What are learned words? In Orton-Gillingham terms, learned words are what many people call sight words. You may also refer to them as red words or high frequency words. Most teachers can agree that learned words cannot be sounded out, and make up a large amount of our text in the English language. Our students who struggle with reading have an especially hard time with learned words, so that is why I’m going to explain how to use a two-pronged approach to teaching them.
Keep these two approaches in mind:
- Teach them using multisensory spelling techniques in a systematic format.
- Take a little time to learn the etymology of the learned word to learn the history behind it, and to solidify the reason for its spelling. (This is pretty interesting stuff!)
I have a private Facebook group for trained Orton-Gillingham teachers, and let me tell you, these ladies are pretty amazing. There is always interesting discussion, and the advice provided suggests such a thoughtful approach to teaching reading. Deneicia, one of the members, shared the systematic approach she uses to teaching learned words. It’s always interesting to hear how others teach learned words. We’re all basically doing the same the thing, but everyone has their own twist on it to make it work effectively for their kids. I’ll be honest. I needed to kick up my learned word practice a notch. Using this method for introducing new learned words was just what I needed to use with my kids.
This is a highly systematic approach to introducing learned words. I only intro one word at a time, BUT use all of these multisensory techniques to REALLY make an imprint on the brain and get kids to visualize the word in their mind before writing it. It may seem like a lot of steps to some, but think of your struggling readers. We’re presenting the word in a variety of formats, getting them ACTIVE with the word, and all while we’re employing multisensory (visual, auditory, kinesthetic, and tactile) techniques. Using these critical steps with kids will lay a foundation for long lasting success.
Putting the steps into a tri-fold really keeps me and my students organized. We start by folding the tri-fold and go through the ten steps together. I’ll explain how to fit the etymology piece into the lesson in a bit. For this post, I am going to use the word, two.
Take a look at the ten steps I follow. You can print out a copy here.
After typing up these instructions, I realized I need the directions broken down in a more kid-friendly format. That’s when I found the tri-fold template to use. All ten steps are included on both sides. Be sure to print/photocopy it double sided.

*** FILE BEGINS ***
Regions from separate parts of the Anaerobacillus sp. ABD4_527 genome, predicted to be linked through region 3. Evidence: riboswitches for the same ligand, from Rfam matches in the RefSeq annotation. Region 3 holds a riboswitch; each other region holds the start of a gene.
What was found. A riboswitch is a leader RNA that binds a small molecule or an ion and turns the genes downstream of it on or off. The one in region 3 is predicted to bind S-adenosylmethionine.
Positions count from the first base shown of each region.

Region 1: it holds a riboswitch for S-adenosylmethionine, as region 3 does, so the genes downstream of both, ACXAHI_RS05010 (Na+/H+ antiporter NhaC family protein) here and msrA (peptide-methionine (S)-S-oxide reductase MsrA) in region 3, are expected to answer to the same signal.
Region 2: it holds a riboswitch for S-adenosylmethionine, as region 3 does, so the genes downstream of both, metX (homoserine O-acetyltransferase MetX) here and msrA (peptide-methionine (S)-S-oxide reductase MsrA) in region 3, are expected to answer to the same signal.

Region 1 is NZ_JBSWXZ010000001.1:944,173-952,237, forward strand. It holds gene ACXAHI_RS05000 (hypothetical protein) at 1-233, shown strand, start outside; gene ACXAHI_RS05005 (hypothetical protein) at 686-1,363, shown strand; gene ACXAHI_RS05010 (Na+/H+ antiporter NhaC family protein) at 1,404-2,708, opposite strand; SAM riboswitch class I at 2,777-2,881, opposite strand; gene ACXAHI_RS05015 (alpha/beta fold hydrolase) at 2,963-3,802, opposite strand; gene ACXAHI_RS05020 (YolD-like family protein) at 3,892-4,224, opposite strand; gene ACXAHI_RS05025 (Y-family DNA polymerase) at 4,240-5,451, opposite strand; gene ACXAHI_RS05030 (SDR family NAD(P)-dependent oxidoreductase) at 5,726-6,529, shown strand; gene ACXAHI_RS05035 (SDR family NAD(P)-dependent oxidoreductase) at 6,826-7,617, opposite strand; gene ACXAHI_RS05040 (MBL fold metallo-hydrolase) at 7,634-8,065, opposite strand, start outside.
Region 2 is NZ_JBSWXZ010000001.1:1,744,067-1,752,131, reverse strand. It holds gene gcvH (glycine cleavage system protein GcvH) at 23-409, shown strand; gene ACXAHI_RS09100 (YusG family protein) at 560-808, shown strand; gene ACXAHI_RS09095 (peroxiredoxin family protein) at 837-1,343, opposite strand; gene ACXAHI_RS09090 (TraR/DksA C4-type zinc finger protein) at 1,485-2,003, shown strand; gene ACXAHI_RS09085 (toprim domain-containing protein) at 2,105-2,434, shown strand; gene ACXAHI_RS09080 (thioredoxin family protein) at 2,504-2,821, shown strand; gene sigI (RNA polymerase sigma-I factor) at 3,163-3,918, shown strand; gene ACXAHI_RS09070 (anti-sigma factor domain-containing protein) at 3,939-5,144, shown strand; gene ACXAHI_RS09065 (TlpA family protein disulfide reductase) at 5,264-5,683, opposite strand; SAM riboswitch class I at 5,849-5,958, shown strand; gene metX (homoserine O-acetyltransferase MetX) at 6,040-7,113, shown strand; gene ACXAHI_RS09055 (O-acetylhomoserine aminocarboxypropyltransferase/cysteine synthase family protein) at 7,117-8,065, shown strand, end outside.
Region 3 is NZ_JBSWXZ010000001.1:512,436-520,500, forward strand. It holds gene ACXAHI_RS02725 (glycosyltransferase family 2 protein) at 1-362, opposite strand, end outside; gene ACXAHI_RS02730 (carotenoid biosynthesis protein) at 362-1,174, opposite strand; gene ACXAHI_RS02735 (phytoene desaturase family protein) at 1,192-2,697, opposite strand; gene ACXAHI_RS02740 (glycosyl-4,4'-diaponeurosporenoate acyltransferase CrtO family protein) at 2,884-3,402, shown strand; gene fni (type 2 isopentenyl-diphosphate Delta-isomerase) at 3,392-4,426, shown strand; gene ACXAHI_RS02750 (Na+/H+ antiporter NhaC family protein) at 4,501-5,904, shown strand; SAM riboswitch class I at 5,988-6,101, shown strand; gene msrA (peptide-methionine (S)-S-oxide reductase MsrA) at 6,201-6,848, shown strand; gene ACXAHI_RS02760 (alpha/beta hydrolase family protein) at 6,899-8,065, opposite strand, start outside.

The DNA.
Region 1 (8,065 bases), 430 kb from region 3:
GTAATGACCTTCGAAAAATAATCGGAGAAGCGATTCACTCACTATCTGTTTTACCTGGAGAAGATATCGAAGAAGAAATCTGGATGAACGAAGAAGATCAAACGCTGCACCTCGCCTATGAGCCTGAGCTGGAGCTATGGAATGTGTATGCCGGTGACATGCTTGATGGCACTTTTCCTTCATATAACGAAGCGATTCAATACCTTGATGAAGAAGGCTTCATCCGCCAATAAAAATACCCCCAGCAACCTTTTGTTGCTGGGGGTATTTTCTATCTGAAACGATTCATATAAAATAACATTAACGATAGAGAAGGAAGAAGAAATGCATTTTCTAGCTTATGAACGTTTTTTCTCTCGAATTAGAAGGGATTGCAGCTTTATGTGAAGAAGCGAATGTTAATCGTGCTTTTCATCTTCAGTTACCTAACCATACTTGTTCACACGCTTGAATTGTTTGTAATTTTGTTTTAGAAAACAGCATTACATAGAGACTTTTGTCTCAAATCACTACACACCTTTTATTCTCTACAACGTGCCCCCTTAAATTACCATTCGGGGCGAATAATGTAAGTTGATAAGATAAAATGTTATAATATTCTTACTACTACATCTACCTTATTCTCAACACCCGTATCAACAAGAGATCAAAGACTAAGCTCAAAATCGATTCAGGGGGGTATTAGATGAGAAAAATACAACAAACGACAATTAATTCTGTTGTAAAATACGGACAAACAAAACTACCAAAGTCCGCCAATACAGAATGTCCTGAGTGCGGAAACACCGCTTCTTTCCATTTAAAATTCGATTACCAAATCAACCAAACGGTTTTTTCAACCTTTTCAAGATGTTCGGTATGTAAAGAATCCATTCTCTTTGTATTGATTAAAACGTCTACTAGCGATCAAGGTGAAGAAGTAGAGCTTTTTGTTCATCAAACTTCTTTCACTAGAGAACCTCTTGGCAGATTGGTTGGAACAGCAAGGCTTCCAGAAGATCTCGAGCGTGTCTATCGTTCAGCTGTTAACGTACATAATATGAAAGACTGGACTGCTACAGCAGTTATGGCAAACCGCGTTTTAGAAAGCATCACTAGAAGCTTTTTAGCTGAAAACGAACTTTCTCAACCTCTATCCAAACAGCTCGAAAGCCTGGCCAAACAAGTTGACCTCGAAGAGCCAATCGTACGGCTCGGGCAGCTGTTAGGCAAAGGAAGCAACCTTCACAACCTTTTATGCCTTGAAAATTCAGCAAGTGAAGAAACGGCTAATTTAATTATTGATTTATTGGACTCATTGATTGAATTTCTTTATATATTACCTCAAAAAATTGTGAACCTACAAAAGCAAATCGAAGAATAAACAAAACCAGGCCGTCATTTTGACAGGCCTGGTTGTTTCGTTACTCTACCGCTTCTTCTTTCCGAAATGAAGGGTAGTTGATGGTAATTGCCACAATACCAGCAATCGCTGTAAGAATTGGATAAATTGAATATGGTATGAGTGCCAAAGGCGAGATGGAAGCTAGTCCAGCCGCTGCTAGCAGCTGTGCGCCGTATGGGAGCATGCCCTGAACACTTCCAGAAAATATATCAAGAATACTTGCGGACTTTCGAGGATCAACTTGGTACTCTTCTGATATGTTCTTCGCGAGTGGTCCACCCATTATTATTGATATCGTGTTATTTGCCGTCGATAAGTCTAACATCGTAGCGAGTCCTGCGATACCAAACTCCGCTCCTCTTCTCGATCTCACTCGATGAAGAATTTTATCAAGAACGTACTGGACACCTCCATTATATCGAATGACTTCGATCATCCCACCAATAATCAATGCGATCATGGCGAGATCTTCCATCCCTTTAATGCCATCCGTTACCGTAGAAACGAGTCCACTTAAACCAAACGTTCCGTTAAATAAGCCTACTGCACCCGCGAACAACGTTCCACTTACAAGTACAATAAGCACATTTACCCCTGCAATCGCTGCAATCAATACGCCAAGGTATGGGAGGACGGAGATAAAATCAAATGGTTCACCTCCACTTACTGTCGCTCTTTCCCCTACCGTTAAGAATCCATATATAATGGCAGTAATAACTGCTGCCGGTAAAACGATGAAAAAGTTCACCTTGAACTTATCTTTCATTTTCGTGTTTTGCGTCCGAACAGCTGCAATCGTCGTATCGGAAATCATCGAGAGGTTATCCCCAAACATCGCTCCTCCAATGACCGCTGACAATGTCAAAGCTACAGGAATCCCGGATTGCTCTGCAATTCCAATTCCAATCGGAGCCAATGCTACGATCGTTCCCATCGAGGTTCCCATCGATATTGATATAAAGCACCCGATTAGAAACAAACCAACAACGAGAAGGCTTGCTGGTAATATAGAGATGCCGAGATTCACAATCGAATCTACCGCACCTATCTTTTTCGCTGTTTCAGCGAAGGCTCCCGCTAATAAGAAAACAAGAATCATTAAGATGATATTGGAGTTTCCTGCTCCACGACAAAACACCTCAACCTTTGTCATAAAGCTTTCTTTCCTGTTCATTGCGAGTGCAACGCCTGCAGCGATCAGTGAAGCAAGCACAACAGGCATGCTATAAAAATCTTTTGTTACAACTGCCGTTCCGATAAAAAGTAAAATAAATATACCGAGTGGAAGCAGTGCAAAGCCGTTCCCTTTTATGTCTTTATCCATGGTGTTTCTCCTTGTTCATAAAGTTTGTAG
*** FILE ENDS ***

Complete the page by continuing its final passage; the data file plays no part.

Using multisensory techniques for spelling might be new to some of you. I made some mini-posters to display or to create a flip chart. I absolutely love the clip art for these. A huge thanks to Jason from A Sketchy Guy for making these images.
Learned words have a tendency to appear arbitrary in spelling to many people. Because of that, teachers take a great deal of time having their students memorize them. That simply isn’t enough to help them gain fluency. If we add inquiry to our instruction, we help children gain a deeper understanding. These learned words have a history and once we dig in to the etymological side, you may find your students becoming word detectives thirsty for more!
Use the Online Etymology Dictionary at the beginning of a lesson. In this lesson, I will use the word two. Ask students:
- What does the word mean?
- Are there any words that are spelled like the word two?
- Where does the word come from?
- What words are related to two?
You’ll find two is from the old English word, twa. You can read the full etymological background here. We have words like twin, twain, twice, twa, tuppence, twenty, and twelve. Even words like twist and twig are related to two in their history! Create a word web with two in the center, and write the related words stemming off of it.
You can follow these steps every time you intro a new learned word. Then your students will have a little tri fold collection that they can hold onto for quick practice. I’ve created all the materials you see in this post and then can be found in my Teachers Pay Teachers store. Find it here.
|Find it here.|
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Credits: An extra special thank you to Deneicia Harris and her colleague, Marsha Biesel for their contributions to the ideas and directions in this post. THANK YOU! 🙂